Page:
Boris Johnson criticised over suicide vest remarks on Irish border plan

Shadow Brexit secretary among the many politicians to condemn ex-foreign secretary’s words

Boris Johnson's characterisation of the Border backstop as a constitutional suicide vest for Britain is irresponsible and demonstrates a misunderstanding of Irish history and politics, Labour's shadow Brexit secretary, Keir Starmer, has said. Sir Keir, who is visiting Dublin on Monday and Tuesday, was among the politicians from all parties, including Conservative ministers, to condemn the former foreign secretary's words. "Those that downplay the significance of the Border are on the one hand irresponsible and on the other hand simply don't understand the significance of the Border in terms of what the open Border signifies in terms of the peace process," he told The Irish Times.

Writing in the Mail on Sunday, Mr Johnson described Theresa May's Chequers proposal as a humiliation for Britain, which looked like a seven-stone weakling being comically bent out of shape by a 500lb gorilla. "And the reason is simple: Northern Ireland, and the insanity of the so-called 'backstop'. We have opened ourselves to perpetual political blackmail. We have wrapped a suicide vest around the British constitution – and handed the detonator to Michel Barnier. We have given him a jemmy with which Brussels can choose – at any time – to crack apart the union between Great Britain and Northern Ireland, " he wrote.

‘Disgusting moments’

Home secretary Sajid Javid said Mr Johnson should think carefully about his language and foreign office minister Alan Duncan said he would try to ensure that the comments marked the political end of the former foreign secretary. "For Boris to say that the PM's view is like that of a suicide bomber is too much. This marks one of the most disgusting moments in modern British politics. I'm sorry but this is the political end of Boris Johnson. If it isn't now, I will make sure it is later," Mr Duncan said.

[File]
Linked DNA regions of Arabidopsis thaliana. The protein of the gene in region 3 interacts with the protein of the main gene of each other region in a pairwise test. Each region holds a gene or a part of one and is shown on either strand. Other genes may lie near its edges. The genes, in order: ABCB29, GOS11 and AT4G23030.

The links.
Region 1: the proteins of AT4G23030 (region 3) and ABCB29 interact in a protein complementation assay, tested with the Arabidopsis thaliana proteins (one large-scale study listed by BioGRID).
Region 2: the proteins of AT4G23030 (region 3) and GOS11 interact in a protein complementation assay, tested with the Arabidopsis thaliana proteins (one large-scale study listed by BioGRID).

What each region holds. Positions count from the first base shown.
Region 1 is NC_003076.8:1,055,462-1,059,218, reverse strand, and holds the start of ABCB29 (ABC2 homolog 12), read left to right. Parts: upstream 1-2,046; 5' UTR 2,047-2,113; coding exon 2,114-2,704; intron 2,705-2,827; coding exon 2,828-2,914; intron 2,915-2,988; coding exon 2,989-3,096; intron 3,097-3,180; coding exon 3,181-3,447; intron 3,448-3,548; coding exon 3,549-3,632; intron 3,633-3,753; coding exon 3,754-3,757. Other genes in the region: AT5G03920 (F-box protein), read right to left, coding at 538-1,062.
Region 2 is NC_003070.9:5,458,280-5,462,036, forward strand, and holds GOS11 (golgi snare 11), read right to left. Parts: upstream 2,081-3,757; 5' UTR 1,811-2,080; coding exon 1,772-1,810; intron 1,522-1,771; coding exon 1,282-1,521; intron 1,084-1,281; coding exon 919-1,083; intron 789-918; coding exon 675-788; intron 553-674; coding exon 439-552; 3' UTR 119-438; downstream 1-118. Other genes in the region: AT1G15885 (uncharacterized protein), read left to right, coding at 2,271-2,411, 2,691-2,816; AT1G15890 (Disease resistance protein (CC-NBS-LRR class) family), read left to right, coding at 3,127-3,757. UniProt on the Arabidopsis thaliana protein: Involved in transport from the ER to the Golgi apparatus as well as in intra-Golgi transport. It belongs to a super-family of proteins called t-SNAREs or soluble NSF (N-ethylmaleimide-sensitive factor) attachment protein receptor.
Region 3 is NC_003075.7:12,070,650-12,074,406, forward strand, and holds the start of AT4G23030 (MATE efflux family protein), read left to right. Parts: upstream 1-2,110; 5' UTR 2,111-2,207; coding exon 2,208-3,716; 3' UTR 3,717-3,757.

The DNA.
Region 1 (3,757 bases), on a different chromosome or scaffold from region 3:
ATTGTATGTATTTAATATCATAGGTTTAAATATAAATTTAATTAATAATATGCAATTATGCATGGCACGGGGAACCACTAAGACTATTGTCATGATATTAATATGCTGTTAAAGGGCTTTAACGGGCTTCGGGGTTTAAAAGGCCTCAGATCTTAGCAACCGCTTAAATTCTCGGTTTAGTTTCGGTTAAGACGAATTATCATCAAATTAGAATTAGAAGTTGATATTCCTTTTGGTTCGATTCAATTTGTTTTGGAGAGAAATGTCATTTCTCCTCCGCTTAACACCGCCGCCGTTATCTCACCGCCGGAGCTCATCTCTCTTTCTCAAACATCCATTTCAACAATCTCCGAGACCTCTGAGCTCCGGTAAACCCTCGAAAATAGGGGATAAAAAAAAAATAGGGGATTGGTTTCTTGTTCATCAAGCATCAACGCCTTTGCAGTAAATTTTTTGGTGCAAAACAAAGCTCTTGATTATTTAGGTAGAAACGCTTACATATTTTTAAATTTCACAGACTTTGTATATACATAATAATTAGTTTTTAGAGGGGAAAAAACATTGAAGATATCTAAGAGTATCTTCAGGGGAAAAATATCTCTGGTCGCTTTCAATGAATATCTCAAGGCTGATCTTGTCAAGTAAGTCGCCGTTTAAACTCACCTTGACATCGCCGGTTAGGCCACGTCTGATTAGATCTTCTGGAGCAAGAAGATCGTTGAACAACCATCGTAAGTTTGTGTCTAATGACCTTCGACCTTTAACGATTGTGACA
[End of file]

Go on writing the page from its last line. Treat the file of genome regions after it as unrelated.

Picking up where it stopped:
Labour has joined the Conservative government in rejecting the EU's draft protocol on the backstop, which would create a single regulatory area on the island of Ireland and treat Northern Ireland as part of the customs territory of the EU. Sir Keir said that Labour's proposal for a customs union with the EU and alignment with single market rules for goods and services would make the backstop unnecessary.


Border checks

“The pressure is on the backstop because there’s no agreement about the future arrangements. The less agreement there is about the future arrangements or the vaguer it is, the more pressure on the backstop. Our position is, if you accept a customs union and the alignment with the single market that we put forward, then the pressure on the backstop goes. Because that combination actually means that you wouldn’t need to put in border checks in any event,” he said.

Writing in The Irish Times today, the Labour politician, a former director of public prosecutions who spent five years as a human rights adviser to the Northern Ireland Policing Board, says the Border was ignored during the Brexit referendum campaign.

“But while the biggest challenge of Brexit may lie in Ireland, so can the solution. Labour has always emphasised that the only acceptable Brexit deal is one that builds a close future partnership with the EU based on values of co-operation, collaboration, shared prosperity and common rights,” he writes.

Denis Staunton

Denis Staunton

Denis Staunton is China Correspondent of The Irish Times